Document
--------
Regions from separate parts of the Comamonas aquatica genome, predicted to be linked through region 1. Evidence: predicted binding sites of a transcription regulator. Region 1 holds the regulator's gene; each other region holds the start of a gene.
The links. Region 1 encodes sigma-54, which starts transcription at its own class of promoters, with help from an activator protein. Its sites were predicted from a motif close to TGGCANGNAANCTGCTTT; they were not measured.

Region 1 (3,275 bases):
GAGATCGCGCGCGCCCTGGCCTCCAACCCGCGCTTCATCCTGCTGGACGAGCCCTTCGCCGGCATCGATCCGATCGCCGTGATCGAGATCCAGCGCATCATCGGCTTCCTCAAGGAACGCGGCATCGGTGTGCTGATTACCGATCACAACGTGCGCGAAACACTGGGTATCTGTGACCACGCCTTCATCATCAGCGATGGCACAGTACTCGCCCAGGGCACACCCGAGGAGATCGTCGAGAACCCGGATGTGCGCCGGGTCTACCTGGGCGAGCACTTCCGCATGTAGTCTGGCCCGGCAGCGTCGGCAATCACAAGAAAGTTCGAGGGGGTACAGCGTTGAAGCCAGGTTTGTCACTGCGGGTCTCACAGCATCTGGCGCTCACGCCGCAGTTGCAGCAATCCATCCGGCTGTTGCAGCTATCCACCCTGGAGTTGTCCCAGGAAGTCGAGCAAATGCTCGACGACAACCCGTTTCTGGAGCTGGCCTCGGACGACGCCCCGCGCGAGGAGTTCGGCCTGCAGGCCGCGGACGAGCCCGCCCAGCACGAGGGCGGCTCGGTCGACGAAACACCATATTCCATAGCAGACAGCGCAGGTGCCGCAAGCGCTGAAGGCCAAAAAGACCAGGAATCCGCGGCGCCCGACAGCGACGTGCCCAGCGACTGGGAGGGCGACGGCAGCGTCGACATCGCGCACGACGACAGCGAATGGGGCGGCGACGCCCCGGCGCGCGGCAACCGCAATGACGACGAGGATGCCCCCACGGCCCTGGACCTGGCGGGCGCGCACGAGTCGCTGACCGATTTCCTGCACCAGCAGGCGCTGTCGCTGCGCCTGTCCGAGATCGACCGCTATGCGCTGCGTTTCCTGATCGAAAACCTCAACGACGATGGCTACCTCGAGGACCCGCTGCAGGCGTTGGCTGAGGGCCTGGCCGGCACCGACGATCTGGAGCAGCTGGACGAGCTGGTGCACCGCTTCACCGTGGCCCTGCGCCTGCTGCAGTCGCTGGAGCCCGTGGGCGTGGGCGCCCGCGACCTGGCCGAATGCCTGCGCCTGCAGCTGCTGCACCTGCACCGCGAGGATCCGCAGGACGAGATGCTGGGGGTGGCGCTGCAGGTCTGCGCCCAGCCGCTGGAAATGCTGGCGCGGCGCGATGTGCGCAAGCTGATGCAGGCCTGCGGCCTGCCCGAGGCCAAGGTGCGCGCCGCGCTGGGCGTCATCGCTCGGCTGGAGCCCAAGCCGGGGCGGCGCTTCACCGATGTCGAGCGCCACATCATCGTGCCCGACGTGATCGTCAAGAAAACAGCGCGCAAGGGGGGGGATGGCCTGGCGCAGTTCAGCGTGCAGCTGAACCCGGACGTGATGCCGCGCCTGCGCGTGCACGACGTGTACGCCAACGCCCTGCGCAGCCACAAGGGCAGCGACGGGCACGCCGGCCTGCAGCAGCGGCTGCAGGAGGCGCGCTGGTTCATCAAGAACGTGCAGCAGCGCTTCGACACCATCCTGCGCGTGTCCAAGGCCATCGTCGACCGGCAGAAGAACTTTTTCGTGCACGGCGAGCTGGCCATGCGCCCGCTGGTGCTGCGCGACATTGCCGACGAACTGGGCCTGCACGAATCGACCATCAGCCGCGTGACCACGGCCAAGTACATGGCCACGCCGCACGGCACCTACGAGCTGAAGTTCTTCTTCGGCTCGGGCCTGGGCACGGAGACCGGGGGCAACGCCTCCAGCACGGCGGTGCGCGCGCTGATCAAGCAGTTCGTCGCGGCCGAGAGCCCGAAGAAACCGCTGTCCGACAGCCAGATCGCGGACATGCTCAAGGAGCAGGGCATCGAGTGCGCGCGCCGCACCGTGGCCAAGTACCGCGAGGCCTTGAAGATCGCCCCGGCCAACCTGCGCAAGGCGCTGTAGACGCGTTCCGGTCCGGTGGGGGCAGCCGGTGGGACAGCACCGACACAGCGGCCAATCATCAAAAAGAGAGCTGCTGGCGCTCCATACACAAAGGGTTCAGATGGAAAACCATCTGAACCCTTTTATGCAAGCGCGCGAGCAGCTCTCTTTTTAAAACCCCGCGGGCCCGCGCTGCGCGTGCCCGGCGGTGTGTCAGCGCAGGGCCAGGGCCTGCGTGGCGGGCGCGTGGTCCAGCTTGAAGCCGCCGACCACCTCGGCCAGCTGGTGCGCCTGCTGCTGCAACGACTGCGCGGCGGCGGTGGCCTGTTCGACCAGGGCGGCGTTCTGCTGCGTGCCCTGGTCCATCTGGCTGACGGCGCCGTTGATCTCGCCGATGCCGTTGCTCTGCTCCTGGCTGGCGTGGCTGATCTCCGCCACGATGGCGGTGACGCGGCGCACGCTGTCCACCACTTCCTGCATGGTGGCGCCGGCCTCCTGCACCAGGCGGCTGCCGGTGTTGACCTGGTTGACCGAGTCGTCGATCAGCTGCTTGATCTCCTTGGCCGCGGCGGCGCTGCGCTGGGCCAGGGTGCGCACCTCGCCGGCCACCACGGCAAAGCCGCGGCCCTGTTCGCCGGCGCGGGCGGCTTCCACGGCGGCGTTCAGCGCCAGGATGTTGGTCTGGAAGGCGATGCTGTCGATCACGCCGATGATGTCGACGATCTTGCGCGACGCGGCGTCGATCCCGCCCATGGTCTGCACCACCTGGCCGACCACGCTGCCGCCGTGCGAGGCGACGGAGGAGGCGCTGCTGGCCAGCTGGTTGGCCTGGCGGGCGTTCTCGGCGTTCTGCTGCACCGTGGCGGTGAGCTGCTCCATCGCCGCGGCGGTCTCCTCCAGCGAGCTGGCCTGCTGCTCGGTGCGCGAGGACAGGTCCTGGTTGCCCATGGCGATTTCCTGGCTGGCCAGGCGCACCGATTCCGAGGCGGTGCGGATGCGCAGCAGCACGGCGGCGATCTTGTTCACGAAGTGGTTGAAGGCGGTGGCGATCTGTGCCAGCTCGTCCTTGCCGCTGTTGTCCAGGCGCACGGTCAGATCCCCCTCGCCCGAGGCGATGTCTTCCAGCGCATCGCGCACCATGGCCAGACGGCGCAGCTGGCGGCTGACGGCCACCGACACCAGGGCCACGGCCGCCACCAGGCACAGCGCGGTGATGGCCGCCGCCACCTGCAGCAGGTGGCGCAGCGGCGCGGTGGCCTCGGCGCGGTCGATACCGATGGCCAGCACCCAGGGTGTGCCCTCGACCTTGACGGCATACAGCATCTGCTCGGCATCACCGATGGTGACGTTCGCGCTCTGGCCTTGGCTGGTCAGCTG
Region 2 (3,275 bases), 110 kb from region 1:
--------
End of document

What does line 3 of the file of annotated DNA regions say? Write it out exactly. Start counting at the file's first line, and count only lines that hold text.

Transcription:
Region 1 (3,275 bases):